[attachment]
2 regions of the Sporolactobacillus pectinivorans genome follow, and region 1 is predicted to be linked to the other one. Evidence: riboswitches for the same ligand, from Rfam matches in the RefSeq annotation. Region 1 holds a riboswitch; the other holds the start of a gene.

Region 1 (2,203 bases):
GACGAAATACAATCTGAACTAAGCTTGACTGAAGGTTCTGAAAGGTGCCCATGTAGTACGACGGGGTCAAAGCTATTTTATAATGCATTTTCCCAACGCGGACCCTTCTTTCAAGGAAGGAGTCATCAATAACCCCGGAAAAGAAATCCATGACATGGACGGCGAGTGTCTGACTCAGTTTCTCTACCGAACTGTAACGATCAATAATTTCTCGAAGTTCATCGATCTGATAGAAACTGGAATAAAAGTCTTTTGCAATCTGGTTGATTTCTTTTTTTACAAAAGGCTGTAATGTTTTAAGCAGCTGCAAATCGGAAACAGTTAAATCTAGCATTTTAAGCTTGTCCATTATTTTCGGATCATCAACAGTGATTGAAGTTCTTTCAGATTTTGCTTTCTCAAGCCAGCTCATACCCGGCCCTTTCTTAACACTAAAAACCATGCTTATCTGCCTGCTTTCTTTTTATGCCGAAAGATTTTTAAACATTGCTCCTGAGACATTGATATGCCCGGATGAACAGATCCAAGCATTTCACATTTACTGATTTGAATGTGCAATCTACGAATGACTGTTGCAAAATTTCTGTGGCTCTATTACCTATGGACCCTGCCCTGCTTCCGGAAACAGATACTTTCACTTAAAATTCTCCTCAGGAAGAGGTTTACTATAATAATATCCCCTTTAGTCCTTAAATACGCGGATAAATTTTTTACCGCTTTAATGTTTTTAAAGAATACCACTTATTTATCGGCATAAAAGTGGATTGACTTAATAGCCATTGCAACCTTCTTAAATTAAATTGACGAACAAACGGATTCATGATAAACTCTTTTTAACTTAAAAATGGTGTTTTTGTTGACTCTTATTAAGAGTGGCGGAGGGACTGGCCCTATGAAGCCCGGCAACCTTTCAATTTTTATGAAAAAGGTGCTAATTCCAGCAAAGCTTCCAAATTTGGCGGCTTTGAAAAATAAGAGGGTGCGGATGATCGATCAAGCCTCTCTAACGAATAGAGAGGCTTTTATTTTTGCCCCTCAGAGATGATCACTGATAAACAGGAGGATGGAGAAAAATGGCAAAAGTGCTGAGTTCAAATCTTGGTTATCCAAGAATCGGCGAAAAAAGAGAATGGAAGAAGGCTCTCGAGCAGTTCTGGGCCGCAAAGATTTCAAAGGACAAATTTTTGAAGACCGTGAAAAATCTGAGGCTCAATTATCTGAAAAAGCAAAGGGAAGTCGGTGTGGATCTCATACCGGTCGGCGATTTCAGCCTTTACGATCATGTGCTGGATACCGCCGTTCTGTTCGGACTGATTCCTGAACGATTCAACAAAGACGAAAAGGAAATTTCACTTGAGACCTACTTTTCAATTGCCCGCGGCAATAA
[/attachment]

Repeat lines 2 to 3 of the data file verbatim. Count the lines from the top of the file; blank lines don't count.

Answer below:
Region 1 (2,203 bases):
GACGAAATACAATCTGAACTAAGCTTGACTGAAGGTTCTGAAAGGTGCCCATGTAGTACGACGGGGTCAAAGCTATTTTATAATGCATTTTCCCAACGCGGACCCTTCTTTCAAGGAAGGAGTCATCAATAACCCCGGAAAAGAAATCCATGACATGGACGGCGAGTGTCTGACTCAGTTTCTCTACCGAACTGTAACGATCAATAATTTCTCGAAGTTCATCGATCTGATAGAAACTGGAATAAAAGTCTTTTGCAATCTGGTTGATTTCTTTTTTTACAAAAGGCTGTAATGTTTTAAGCAGCTGCAAATCGGAAACAGTTAAATCTAGCATTTTAAGCTTGTCCATTATTTTCGGATCATCAACAGTGATTGAAGTTCTTTCAGATTTTGCTTTCTCAAGCCAGCTCATACCCGGCCCTTTCTTAACACTAAAAACCATGCTTATCTGCCTGCTTTCTTTTTATGCCGAAAGATTTTTAAACATTGCTCCTGAGACATTGATATGCCCGGATGAACAGATCCAAGCATTTCACATTTACTGATTTGAATGTGCAATCTACGAATGACTGTTGCAAAATTTCTGTGGCTCTATTACCTATGGACCCTGCCCTGCTTCCGGAAACAGATACTTTCACTTAAAATTCTCCTCAGGAAGAGGTTTACTATAATAATATCCCCTTTAGTCCTTAAATACGCGGATAAATTTTTTACCGCTTTAATGTTTTTAAAGAATACCACTTATTTATCGGCATAAAAGTGGATTGACTTAATAGCCATTGCAACCTTCTTAAATTAAATTGACGAACAAACGGATTCATGATAAACTCTTTTTAACTTAAAAATGGTGTTTTTGTTGACTCTTATTAAGAGTGGCGGAGGGACTGGCCCTATGAAGCCCGGCAACCTTTCAATTTTTATGAAAAAGGTGCTAATTCCAGCAAAGCTTCCAAATTTGGCGGCTTTGAAAAATAAGAGGGTGCGGATGATCGATCAAGCCTCTCTAACGAATAGAGAGGCTTTTATTTTTGCCCCTCAGAGATGATCACTGATAAACAGGAGGATGGAGAAAAATGGCAAAAGTGCTGAGTTCAAATCTTGGTTATCCAAGAATCGGCGAAAAAAGAGAATGGAAGAAGGCTCTCGAGCAGTTCTGGGCCGCAAAGATTTCAAAGGACAAATTTTTGAAGACCGTGAAAAATCTGAGGCTCAATTATCTGAAAAAGCAAAGGGAAGTCGGTGTGGATCTCATACCGGTCGGCGATTTCAGCCTTTACGATCATGTGCTGGATACCGCCGTTCTGTTCGGACTGATTCCTGAACGATTCAACAAAGACGAAAAGGAAATTTCACTTGAGACCTACTTTTCAATTGCCCGCGGCAATAA